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Sunsmart schools – protecting from harmful UV rays

A few generations ago, sunburn was seen as a normal by-product of childhood fun, just like skinned knees and bumps on the head. As skin cancers plague the adulthood of those burnt babes, childhood sunburn has loomed as a serious health risk to Australians.

Australia’s sun is harsh, and when children are at school, daily Ultraviolet (UV) radiation levels are at their peak. This brings responsibility to schools, as well as a wonderful opportunity to engender sun smart behaviour as second nature.   

The National SunSmart Schools Program was launched in 1998, and is offered in all primary schools nationwide. In Western Australia, where temperatures regularly reach 40 degrees Celsius in the summer, the program is gaining popularity in secondary schools. The Cancer Council provides support and tailored educational resources to schools, for improving the sun smart behaviour of their students.

Age appropriate lesson plans are available for download from, complete with instructions and resources. The Cancer Council Australia website lists melanoma skin cancer as the fourth most commonly diagnosed cancer in Australia in 2012, and estimated that it will remain so in 2016. For more information on current and past statistics, please visit:

Childhood is the ideal time to change the culture of ‘tanned is beautiful’, and to promote a healthy approach to absorbing the sun’s rays in a responsible manner. While Vitamin D, which is absorbed through the skin from the sun, is vital for synthesising other vitamins and minerals, levels can be sufficiently obtained during the safer times of the day; early in the morning and later in the afternoon.

The difficulty, as stated on the Cancer Council’s website, is that the sun’s ultraviolet (UV) radiation is the major cause of skin cancer and the best natural source of vitamin D, which is needed for strong bones and overall health.

Bearing in mind that Australia is a large land mass with diverse climates and conditions, a policy that may suit schools in Broome will have little relevance in the chilly Tasmanian hills. Knowing the importance of Vitamin D for mood, energy levels and immunity, the Cancer Council recommends a balanced UV approach in order to reduce the risk of skin cancer, while ensuring some sun exposure for vitamin D. How this looks in the playground will vary from location to location, and schools will need to consider their own climates when developing policies.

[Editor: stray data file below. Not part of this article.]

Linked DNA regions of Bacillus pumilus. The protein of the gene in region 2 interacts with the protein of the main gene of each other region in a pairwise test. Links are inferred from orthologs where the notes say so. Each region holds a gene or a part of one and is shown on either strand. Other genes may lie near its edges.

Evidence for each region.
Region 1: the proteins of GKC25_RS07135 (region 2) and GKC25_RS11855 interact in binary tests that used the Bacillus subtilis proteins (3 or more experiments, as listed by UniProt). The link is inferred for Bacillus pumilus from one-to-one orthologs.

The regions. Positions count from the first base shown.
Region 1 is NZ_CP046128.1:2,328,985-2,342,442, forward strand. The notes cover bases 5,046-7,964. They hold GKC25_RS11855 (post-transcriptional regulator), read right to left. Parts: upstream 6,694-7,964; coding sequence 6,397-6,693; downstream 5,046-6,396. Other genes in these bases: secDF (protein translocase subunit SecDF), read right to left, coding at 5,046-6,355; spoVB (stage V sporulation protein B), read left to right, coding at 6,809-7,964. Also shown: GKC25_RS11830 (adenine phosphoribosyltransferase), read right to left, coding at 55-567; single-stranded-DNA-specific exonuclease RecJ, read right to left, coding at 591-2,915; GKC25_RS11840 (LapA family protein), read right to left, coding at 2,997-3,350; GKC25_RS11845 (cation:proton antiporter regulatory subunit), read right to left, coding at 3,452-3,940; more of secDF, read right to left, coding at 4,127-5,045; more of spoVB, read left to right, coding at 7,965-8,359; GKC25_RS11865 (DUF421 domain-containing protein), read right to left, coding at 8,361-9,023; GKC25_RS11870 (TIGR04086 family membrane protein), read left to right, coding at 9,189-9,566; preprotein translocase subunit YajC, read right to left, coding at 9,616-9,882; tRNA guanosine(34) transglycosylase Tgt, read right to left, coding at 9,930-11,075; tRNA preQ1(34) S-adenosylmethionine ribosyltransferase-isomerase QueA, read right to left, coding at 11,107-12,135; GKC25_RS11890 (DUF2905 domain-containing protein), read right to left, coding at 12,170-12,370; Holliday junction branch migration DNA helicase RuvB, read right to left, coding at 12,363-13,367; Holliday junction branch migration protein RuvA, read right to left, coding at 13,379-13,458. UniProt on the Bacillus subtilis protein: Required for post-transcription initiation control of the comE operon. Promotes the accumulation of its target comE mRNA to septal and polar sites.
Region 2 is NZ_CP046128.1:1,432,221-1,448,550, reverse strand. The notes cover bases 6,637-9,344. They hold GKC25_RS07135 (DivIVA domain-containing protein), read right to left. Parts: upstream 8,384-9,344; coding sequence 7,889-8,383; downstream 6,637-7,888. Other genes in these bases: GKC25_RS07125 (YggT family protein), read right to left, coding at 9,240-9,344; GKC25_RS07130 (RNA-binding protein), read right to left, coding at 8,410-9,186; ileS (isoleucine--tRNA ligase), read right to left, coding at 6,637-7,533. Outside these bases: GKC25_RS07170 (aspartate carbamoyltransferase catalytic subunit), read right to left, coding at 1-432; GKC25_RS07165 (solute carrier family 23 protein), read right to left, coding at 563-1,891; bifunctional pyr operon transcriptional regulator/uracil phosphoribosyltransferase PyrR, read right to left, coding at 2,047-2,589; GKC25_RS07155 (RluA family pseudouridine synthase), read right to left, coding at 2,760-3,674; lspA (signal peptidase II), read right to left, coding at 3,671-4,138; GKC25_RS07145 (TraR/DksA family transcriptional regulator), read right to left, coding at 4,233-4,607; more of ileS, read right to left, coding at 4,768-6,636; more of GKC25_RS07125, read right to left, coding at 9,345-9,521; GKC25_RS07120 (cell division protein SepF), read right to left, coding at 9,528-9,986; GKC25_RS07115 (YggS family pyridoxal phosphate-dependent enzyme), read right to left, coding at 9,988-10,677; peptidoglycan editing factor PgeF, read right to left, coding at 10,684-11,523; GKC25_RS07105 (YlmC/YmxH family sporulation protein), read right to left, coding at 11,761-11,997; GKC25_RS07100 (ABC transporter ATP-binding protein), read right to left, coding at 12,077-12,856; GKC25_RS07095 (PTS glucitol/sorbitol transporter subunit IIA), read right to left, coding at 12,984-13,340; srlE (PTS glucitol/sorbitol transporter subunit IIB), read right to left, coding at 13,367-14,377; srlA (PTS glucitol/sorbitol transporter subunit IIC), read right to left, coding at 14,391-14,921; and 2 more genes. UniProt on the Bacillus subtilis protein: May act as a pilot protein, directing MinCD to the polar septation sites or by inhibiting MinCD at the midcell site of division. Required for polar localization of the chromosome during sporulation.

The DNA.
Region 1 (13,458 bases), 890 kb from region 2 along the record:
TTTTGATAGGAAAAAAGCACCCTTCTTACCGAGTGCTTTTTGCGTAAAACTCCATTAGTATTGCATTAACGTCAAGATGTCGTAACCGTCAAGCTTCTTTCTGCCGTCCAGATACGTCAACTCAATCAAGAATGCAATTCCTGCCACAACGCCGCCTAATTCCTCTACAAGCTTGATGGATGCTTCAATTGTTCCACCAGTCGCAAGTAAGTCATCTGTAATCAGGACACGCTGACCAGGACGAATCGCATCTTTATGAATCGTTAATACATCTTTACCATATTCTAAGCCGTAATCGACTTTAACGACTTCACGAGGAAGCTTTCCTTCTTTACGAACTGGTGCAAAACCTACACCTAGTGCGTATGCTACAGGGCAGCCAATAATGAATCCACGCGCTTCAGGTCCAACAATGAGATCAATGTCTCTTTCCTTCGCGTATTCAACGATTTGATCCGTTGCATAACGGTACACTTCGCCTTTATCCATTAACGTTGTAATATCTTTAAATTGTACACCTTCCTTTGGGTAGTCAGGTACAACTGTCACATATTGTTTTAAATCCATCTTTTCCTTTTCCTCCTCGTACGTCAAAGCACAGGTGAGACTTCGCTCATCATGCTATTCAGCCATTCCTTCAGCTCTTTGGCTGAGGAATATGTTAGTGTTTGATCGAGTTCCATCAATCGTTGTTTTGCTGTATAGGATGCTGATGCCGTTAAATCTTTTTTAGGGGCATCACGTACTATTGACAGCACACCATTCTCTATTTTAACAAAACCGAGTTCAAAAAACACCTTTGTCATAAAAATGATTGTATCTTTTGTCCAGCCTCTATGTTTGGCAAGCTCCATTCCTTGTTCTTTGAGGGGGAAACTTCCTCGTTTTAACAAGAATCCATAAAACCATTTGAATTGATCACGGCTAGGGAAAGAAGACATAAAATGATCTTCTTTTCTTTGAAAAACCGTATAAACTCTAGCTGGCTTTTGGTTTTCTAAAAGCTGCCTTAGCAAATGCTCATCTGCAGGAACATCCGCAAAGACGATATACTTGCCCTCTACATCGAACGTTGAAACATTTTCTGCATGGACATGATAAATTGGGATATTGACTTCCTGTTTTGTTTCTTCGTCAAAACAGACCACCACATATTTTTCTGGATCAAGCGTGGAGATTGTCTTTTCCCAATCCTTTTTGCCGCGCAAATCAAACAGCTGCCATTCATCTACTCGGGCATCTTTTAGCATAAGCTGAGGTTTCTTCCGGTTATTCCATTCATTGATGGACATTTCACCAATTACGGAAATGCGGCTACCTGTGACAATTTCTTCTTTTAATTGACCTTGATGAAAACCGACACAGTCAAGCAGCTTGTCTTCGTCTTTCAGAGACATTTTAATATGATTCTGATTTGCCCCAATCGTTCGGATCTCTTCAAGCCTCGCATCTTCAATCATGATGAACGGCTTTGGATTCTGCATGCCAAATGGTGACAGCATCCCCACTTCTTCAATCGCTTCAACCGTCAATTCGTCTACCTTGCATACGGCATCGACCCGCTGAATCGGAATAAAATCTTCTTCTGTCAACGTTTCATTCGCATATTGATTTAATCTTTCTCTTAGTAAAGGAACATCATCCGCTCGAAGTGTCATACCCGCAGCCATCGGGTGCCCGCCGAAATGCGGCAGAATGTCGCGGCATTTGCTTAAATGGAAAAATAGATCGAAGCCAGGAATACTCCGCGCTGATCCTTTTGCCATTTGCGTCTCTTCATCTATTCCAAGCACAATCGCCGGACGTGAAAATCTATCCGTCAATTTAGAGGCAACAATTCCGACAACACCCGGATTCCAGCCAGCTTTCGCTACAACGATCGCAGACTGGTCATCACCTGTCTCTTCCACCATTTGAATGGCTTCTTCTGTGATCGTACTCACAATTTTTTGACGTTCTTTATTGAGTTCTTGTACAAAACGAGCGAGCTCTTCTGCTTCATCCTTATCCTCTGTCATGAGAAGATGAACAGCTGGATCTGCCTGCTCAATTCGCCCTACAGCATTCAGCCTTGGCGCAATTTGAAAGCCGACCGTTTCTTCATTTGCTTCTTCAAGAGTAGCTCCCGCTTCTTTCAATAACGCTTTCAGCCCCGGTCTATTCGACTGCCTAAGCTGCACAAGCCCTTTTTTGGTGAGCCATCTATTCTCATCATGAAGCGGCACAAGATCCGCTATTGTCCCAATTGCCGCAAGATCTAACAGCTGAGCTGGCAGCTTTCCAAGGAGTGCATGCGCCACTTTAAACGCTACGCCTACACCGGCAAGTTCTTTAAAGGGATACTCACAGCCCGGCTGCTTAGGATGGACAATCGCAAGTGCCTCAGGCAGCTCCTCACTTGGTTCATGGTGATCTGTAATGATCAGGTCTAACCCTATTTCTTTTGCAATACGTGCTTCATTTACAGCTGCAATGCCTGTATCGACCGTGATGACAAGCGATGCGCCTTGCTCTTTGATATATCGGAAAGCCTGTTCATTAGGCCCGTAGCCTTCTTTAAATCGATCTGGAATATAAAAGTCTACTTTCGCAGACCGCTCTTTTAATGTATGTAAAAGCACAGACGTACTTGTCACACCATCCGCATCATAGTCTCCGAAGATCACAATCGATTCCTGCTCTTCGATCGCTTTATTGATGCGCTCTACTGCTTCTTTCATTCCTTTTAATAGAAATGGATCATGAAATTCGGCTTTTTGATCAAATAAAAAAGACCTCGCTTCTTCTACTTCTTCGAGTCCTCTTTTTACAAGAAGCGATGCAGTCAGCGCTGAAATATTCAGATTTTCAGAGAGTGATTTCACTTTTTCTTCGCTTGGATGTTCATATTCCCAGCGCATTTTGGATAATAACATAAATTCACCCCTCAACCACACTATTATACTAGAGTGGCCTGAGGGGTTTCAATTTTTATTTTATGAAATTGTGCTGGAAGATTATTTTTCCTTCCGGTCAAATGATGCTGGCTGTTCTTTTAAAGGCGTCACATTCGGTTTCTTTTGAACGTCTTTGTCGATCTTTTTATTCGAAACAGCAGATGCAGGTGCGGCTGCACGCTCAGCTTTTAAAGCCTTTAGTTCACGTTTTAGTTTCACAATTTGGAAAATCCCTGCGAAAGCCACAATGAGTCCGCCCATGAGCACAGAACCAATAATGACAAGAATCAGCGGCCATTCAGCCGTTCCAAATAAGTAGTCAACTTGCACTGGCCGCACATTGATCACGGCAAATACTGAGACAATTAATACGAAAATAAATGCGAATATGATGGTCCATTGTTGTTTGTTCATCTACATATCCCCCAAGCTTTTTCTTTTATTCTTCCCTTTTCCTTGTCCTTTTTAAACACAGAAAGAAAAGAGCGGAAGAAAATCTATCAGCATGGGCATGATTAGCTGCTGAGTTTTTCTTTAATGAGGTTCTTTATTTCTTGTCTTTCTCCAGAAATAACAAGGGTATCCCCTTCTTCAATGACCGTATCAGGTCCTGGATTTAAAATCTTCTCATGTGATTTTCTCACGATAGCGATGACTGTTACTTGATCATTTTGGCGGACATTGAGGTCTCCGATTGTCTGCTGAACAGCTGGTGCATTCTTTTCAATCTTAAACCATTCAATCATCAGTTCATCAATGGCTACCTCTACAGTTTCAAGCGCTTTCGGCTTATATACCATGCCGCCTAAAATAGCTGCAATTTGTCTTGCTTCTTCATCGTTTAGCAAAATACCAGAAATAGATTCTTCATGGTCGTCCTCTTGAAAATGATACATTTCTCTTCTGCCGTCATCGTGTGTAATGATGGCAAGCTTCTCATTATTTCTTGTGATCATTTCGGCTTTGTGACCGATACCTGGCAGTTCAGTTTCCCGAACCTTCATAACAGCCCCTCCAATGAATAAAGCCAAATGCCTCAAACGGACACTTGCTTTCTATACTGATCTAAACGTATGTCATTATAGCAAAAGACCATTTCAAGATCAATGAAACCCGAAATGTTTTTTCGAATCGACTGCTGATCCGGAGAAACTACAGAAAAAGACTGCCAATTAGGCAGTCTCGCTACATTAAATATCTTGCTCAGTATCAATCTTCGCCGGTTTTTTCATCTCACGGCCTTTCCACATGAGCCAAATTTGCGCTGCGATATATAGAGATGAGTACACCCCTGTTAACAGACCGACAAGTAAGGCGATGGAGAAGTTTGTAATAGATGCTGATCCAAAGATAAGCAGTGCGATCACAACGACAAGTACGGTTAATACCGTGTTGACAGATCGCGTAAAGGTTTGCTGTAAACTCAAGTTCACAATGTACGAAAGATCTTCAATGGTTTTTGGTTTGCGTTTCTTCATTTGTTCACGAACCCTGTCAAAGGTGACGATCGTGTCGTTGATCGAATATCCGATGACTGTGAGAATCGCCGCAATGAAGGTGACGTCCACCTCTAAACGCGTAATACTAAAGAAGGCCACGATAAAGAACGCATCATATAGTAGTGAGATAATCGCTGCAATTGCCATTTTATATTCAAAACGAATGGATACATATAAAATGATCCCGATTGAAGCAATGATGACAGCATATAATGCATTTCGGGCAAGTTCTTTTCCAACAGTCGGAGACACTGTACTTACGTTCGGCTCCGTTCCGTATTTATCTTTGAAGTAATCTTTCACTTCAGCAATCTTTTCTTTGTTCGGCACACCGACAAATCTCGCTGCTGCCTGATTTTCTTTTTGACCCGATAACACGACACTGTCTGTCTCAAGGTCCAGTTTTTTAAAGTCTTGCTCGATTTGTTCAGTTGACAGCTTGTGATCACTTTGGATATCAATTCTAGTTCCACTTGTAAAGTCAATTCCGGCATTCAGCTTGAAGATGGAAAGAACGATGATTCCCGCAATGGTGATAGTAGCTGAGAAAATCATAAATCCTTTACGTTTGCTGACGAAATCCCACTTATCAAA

The general guidelines across all states are the common goals of preventative care. The enduring campaign: Slip, Slop, Slap can be supported through measures such as, school uniform design, including wide brimmed hats, replacing athletics singlets with short-sleeved shirts and making a sunhat like a second skin during high UV months.  

SunSmart schools also make a commitment to minimising exposure by increasing shade in outdoor playing areas, through shade sails, tree planting and playground design measures.

Photo courtesy of Cancer Council Queensland
Photo courtesy of Cancer Council Queensland

SunSmart school support in WA

Western Australia has long, hot and dry summers. For much of the school year, Western Australian students are playing, doing sport and learning in high UV periods of the day. Schools need not go it alone when creating a sun smart policy. While all states have access to sun smart policy and recommendations, The Cancer Council WA has these particular encouragements for SunSmart Schools membership.

From Cancer Council WA

If your school becomes a SunSmart School, Cancer Council WA provides you with the following FREE resources:

  • a SunSmart sign
  • a curriculum resource book
  • advice on health promotion strategies including policy development
  • access to educational resources
  • SunSmart lesson guides and activities
  • SunSmart talks to parents, staff and students.


Benefits of becoming a SunSmart school member include:

  • Peace of mind – Cancer Council endorsement of your policy and procedures lets you know you have it right.
  • Comprehensiveness – have you thought of everything? There is much more to sun protection than a ‘no hat no play’ rule.
  • Access to accurate, current information on sun protection issues such as sunscreen allergies, nanoparticles, vitamin D, occupational safety and health and duty of care.
  • Support – you get information about how other schools have dealt with particular problems, free teaching resources, access to competitions and discounts on sun protection items at the Cancer Council shop.
  • Advocacy – Cancer Council speakers can talk to parents and staff about the risk of skin cancer and the value of good sun protection policies and procedures.
  • Critical mass – formally joining the program allows Cancer Council to count your school in the program membership. In turn, higher participation rates add weight to our representations to the Department of Education, helps convince other schools to join the program and demonstrates your commitment to reducing the burden of skin cancer in the community.


State specific SunSmart guidelines

For information regarding SunSmart policy and support available in your state, visit .

Suzy Barry

Suzy Barry is a freelance education writer and the former editor of School News, Australia.

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